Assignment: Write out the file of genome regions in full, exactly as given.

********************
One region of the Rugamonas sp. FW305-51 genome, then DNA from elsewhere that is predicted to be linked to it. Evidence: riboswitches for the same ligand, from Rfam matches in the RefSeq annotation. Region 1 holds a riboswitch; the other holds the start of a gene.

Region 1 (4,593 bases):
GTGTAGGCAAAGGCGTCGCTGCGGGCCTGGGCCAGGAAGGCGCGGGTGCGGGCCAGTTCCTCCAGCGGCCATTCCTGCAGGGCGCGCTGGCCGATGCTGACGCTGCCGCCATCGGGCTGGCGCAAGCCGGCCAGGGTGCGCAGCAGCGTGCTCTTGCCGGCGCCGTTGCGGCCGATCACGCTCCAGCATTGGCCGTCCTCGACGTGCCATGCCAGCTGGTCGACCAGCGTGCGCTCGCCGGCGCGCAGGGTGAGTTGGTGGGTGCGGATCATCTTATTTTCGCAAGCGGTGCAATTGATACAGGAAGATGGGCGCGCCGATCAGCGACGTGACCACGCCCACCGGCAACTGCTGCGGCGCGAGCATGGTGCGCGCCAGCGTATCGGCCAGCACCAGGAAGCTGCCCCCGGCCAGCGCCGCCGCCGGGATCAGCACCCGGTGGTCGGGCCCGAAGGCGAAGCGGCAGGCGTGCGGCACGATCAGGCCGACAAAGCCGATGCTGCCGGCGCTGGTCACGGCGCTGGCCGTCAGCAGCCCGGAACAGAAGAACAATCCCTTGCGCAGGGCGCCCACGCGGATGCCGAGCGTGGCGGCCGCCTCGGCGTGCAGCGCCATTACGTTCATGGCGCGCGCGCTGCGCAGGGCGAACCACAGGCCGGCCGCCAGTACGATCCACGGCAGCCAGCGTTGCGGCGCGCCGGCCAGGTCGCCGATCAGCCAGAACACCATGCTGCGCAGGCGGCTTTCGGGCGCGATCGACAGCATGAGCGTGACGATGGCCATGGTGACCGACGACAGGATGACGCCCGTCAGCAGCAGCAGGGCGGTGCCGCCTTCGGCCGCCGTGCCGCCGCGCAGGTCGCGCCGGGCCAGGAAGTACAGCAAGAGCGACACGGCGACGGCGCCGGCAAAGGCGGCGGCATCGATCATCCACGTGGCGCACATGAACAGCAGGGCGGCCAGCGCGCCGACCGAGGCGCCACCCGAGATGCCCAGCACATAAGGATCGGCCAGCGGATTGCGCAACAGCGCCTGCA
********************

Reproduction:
One region of the Rugamonas sp. FW305-51 genome, then DNA from elsewhere that is predicted to be linked to it. Evidence: riboswitches for the same ligand, from Rfam matches in the RefSeq annotation. Region 1 holds a riboswitch; the other holds the start of a gene.

Region 1 (4,593 bases):
GTGTAGGCAAAGGCGTCGCTGCGGGCCTGGGCCAGGAAGGCGCGGGTGCGGGCCAGTTCCTCCAGCGGCCATTCCTGCAGGGCGCGCTGGCCGATGCTGACGCTGCCGCCATCGGGCTGGCGCAAGCCGGCCAGGGTGCGCAGCAGCGTGCTCTTGCCGGCGCCGTTGCGGCCGATCACGCTCCAGCATTGGCCGTCCTCGACGTGCCATGCCAGCTGGTCGACCAGCGTGCGCTCGCCGGCGCGCAGGGTGAGTTGGTGGGTGCGGATCATCTTATTTTCGCAAGCGGTGCAATTGATACAGGAAGATGGGCGCGCCGATCAGCGACGTGACCACGCCCACCGGCAACTGCTGCGGCGCGAGCATGGTGCGCGCCAGCGTATCGGCCAGCACCAGGAAGCTGCCCCCGGCCAGCGCCGCCGCCGGGATCAGCACCCGGTGGTCGGGCCCGAAGGCGAAGCGGCAGGCGTGCGGCACGATCAGGCCGACAAAGCCGATGCTGCCGGCGCTGGTCACGGCGCTGGCCGTCAGCAGCCCGGAACAGAAGAACAATCCCTTGCGCAGGGCGCCCACGCGGATGCCGAGCGTGGCGGCCGCCTCGGCGTGCAGCGCCATTACGTTCATGGCGCGCGCGCTGCGCAGGGCGAACCACAGGCCGGCCGCCAGTACGATCCACGGCAGCCAGCGTTGCGGCGCGCCGGCCAGGTCGCCGATCAGCCAGAACACCATGCTGCGCAGGCGGCTTTCGGGCGCGATCGACAGCATGAGCGTGACGATGGCCATGGTGACCGACGACAGGATGACGCCCGTCAGCAGCAGCAGGGCGGTGCCGCCTTCGGCCGCCGTGCCGCCGCGCAGGTCGCGCCGGGCCAGGAAGTACAGCAAGAGCGACACGGCGACGGCGCCGGCAAAGGCGGCGGCATCGATCATCCACGTGGCGCACATGAACAGCAGGGCGGCCAGCGCGCCGACCGAGGCGCCACCCGAGATGCCCAGCACATAAGGATCGGCCAGCGGATTGCGCAACAGCGCCTGCA